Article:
a unified simulation framework for interactive robot learning environments

ORBIT framework provides a large set of robots, sensors, rigid and deformable objects, motion generators, and teleoperation interfaces. Through these, we aim to simplify the process of defining new and complex environments, thereby providing a common platform for algorithmic research in robotics and robot learning.

ORBIT is a unified and modular framework for robot learning powered by NVIDIA Isaac Sim. It offers a modular design to easily and efficiently create robotic environments with photo-realistic scenes and fast and accurate rigid and deformable body simulation. With ORBIT, we provide a suite of benchmark tasks of varying difficulty from single-stage cabinet opening and cloth folding to multi-stage tasks such as room reorganization. To support working with diverse observations and action spaces, we include fixed-arm and mobile manipulators with different physically-based sensors and motion generators. ORBIT allows training reinforcement learning policies and collecting large demonstration datasets from hand-crafted or expert solutions in a matter of minutes by leveraging GPU-based parallelization. In summary, we offer an open-sourced framework that readily comes with 16 robotic platforms, 4 sensor modalities, 10 motion generators, more than 20 benchmark tasks, and wrappers to 4 learning libraries. With this framework, we aim to support various research areas, including representation learning, reinforcement learning, imitation learning, and task and motion planning. We hope it helps establish interdisciplinary collaborations in these communities, and its modularity makes it easily extensible for more tasks and applications in the future.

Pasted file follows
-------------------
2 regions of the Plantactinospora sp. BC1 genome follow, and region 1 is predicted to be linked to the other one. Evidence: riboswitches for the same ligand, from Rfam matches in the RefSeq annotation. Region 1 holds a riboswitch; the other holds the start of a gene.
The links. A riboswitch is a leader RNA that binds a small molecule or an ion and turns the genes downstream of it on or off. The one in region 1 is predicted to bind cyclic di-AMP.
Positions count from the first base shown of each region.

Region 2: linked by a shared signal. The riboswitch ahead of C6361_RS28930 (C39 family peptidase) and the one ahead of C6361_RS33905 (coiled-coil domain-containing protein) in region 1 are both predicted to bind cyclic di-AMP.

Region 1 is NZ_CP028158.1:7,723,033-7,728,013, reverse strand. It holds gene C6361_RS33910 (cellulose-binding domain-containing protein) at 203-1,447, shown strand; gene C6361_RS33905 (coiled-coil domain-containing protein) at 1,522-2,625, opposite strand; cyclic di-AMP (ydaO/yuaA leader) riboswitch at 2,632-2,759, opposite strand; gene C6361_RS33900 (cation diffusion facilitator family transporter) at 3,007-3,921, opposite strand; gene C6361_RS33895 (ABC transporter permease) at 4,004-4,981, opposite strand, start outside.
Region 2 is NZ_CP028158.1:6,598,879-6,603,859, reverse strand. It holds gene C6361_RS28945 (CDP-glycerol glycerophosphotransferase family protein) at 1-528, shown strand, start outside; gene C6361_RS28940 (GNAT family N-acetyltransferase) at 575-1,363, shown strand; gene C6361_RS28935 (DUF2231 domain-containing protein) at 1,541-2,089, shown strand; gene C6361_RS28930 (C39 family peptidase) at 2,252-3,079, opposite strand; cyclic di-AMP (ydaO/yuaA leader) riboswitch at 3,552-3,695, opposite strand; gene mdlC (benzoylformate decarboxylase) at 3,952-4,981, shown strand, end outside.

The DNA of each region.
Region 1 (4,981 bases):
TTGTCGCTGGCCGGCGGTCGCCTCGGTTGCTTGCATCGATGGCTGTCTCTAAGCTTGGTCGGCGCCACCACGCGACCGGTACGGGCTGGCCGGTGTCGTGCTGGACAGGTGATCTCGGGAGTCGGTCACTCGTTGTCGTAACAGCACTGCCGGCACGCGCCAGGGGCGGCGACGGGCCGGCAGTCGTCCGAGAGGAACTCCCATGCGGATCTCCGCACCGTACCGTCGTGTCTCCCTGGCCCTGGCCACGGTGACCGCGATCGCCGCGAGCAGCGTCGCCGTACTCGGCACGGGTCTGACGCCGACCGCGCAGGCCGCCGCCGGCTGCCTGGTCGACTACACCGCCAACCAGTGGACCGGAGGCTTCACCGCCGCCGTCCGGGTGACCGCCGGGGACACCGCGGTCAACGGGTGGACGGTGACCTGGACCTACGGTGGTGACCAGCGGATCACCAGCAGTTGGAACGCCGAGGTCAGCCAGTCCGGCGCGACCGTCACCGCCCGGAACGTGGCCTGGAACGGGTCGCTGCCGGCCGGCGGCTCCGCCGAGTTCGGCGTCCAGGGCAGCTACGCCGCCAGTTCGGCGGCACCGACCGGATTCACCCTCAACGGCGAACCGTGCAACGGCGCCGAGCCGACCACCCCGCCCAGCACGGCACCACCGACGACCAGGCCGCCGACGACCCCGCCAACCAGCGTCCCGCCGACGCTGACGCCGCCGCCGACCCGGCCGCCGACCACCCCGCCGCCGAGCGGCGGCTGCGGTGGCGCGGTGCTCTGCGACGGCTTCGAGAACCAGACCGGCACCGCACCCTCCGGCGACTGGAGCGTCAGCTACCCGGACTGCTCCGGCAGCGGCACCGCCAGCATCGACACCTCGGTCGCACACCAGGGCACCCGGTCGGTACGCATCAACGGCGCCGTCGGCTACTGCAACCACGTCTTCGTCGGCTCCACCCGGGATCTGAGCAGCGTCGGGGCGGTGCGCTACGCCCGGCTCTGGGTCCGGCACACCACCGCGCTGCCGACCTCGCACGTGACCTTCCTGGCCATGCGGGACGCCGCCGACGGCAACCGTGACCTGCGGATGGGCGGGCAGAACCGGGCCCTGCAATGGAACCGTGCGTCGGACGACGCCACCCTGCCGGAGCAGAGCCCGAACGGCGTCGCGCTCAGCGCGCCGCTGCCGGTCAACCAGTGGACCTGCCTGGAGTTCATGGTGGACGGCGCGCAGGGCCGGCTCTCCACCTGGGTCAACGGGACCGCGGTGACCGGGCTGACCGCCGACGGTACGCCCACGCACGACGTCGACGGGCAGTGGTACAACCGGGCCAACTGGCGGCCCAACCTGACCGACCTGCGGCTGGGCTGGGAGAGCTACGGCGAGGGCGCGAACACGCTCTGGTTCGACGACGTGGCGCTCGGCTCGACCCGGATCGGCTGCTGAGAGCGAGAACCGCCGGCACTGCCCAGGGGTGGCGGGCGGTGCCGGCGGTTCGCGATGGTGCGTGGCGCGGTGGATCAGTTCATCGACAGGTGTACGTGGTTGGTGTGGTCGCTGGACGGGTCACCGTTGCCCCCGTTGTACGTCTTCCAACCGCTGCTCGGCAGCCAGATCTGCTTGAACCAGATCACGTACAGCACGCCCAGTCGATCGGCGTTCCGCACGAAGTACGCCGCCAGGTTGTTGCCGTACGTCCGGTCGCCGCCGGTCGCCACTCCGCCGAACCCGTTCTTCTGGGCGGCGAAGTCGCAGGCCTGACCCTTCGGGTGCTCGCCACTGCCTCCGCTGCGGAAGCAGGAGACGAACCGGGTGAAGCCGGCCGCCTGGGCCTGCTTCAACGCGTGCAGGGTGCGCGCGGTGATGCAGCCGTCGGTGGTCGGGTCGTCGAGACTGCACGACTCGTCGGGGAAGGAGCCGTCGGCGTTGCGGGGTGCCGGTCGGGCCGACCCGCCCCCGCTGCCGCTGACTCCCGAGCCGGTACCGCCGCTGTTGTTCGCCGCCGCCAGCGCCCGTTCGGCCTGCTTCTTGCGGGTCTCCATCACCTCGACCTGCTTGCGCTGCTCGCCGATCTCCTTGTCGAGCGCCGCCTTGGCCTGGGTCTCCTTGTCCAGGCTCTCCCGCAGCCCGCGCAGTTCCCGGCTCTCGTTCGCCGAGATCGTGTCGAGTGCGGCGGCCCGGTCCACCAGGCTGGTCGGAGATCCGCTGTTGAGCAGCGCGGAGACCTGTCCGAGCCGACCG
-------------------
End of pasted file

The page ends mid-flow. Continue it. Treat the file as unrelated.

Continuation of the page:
I was mainly in charge of the soft object support in the simulator. With the goal of developing a benchmark, I surveyed various recent works in soft object manipulation and identified key tasks the community is working on, along with the techniques applied. From my survey, I realized that due to a lack of good simulation infrastructure, most recent works require custom infrastructures usually overfitted to the tasks investigated. To this end, I came up with a suite of tasks representing different research areas in the hope of creating a framework that all researchers can utilize. I then developed the interfaces for soft objects, such as ropes, cloths, and fluids. While tuning their physics parameters, I learned more about the solvers employed and evaluated finite-element methods against position-based dynamics. This helped me better understand the different use cases each solver is suited for and the theories behind them.

ORBIT is currently under review at the IEEE Robotics and Automation Letters and was also selected by NVIDIA to showcase the potential of robotics research using NVIDIA Omniverse at the GPU Technology Conference.

For more detail about ORBIT, check our website here. ORBIT is also open-sourced, and available here.